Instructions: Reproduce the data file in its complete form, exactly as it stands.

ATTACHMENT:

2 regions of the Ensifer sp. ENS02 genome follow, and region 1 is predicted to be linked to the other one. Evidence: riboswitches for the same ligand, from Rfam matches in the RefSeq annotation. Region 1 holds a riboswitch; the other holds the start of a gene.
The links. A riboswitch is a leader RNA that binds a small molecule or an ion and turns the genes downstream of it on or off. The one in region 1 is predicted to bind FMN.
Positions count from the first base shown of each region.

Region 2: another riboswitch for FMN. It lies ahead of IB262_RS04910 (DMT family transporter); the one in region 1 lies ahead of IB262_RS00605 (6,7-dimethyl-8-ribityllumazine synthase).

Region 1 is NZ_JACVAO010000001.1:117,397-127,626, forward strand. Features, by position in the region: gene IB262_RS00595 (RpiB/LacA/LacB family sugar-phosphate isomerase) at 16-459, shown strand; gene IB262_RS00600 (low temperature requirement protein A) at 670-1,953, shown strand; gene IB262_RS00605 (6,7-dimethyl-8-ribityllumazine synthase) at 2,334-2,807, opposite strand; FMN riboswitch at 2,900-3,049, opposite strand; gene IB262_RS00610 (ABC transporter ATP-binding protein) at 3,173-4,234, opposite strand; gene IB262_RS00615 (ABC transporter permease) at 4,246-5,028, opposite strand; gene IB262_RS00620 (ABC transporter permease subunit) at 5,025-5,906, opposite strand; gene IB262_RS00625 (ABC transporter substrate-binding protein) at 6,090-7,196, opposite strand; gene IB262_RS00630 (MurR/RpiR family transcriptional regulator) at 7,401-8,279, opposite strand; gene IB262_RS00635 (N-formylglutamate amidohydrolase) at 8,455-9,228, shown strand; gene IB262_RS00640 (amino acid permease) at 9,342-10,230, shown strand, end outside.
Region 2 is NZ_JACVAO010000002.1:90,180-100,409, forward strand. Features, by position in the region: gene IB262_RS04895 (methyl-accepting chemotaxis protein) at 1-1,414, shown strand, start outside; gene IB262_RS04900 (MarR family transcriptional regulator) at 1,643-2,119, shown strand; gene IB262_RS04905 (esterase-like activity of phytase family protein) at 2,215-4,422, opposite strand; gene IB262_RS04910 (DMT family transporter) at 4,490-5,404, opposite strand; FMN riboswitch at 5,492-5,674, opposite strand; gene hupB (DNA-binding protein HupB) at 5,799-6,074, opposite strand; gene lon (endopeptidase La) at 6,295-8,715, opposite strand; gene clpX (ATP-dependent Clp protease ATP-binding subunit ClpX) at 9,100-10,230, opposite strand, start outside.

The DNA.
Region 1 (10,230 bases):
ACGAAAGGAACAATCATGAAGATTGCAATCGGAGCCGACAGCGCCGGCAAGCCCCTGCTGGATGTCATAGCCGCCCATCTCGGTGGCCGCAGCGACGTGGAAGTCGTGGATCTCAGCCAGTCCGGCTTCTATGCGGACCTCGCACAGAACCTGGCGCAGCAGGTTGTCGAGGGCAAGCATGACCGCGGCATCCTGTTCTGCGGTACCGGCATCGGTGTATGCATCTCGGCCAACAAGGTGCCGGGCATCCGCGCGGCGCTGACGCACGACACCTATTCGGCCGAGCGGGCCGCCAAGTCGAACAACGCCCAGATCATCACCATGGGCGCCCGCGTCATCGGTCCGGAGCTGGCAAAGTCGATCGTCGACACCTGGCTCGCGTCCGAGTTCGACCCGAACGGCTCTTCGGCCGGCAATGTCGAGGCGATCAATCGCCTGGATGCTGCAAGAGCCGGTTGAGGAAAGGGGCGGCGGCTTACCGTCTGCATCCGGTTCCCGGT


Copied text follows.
2 regions of the Ensifer sp. ENS02 genome follow, and region 1 is predicted to be linked to the other one. Evidence: riboswitches for the same ligand, from Rfam matches in the RefSeq annotation. Region 1 holds a riboswitch; the other holds the start of a gene.
The links. A riboswitch is a leader RNA that binds a small molecule or an ion and turns the genes downstream of it on or off. The one in region 1 is predicted to bind FMN.
Positions count from the first base shown of each region.

Region 2: another riboswitch for FMN. It lies ahead of IB262_RS04910 (DMT family transporter); the one in region 1 lies ahead of IB262_RS00605 (6,7-dimethyl-8-ribityllumazine synthase).

Region 1 is NZ_JACVAO010000001.1:117,397-127,626, forward strand. Features, by position in the region: gene IB262_RS00595 (RpiB/LacA/LacB family sugar-phosphate isomerase) at 16-459, shown strand; gene IB262_RS00600 (low temperature requirement protein A) at 670-1,953, shown strand; gene IB262_RS00605 (6,7-dimethyl-8-ribityllumazine synthase) at 2,334-2,807, opposite strand; FMN riboswitch at 2,900-3,049, opposite strand; gene IB262_RS00610 (ABC transporter ATP-binding protein) at 3,173-4,234, opposite strand; gene IB262_RS00615 (ABC transporter permease) at 4,246-5,028, opposite strand; gene IB262_RS00620 (ABC transporter permease subunit) at 5,025-5,906, opposite strand; gene IB262_RS00625 (ABC transporter substrate-binding protein) at 6,090-7,196, opposite strand; gene IB262_RS00630 (MurR/RpiR family transcriptional regulator) at 7,401-8,279, opposite strand; gene IB262_RS00635 (N-formylglutamate amidohydrolase) at 8,455-9,228, shown strand; gene IB262_RS00640 (amino acid permease) at 9,342-10,230, shown strand, end outside.
Region 2 is NZ_JACVAO010000002.1:90,180-100,409, forward strand. Features, by position in the region: gene IB262_RS04895 (methyl-accepting chemotaxis protein) at 1-1,414, shown strand, start outside; gene IB262_RS04900 (MarR family transcriptional regulator) at 1,643-2,119, shown strand; gene IB262_RS04905 (esterase-like activity of phytase family protein) at 2,215-4,422, opposite strand; gene IB262_RS04910 (DMT family transporter) at 4,490-5,404, opposite strand; FMN riboswitch at 5,492-5,674, opposite strand; gene hupB (DNA-binding protein HupB) at 5,799-6,074, opposite strand; gene lon (endopeptidase La) at 6,295-8,715, opposite strand; gene clpX (ATP-dependent Clp protease ATP-binding subunit ClpX) at 9,100-10,230, opposite strand, start outside.

The DNA.
Region 1 (10,230 bases):
ACGAAAGGAACAATCATGAAGATTGCAATCGGAGCCGACAGCGCCGGCAAGCCCCTGCTGGATGTCATAGCCGCCCATCTCGGTGGCCGCAGCGACGTGGAAGTCGTGGATCTCAGCCAGTCCGGCTTCTATGCGGACCTCGCACAGAACCTGGCGCAGCAGGTTGTCGAGGGCAAGCATGACCGCGGCATCCTGTTCTGCGGTACCGGCATCGGTGTATGCATCTCGGCCAACAAGGTGCCGGGCATCCGCGCGGCGCTGACGCACGACACCTATTCGGCCGAGCGGGCCGCCAAGTCGAACAACGCCCAGATCATCACCATGGGCGCCCGCGTCATCGGTCCGGAGCTGGCAAAGTCGATCGTCGACACCTGGCTCGCGTCCGAGTTCGACCCGAACGGCTCTTCGGCCGGCAATGTCGAGGCGATCAATCGCCTGGATGCTGCAAGAGCCGGTTGAGGAAAGGGGCGGCGGCTTACCGTCTGCATCCGGTTCCCGGT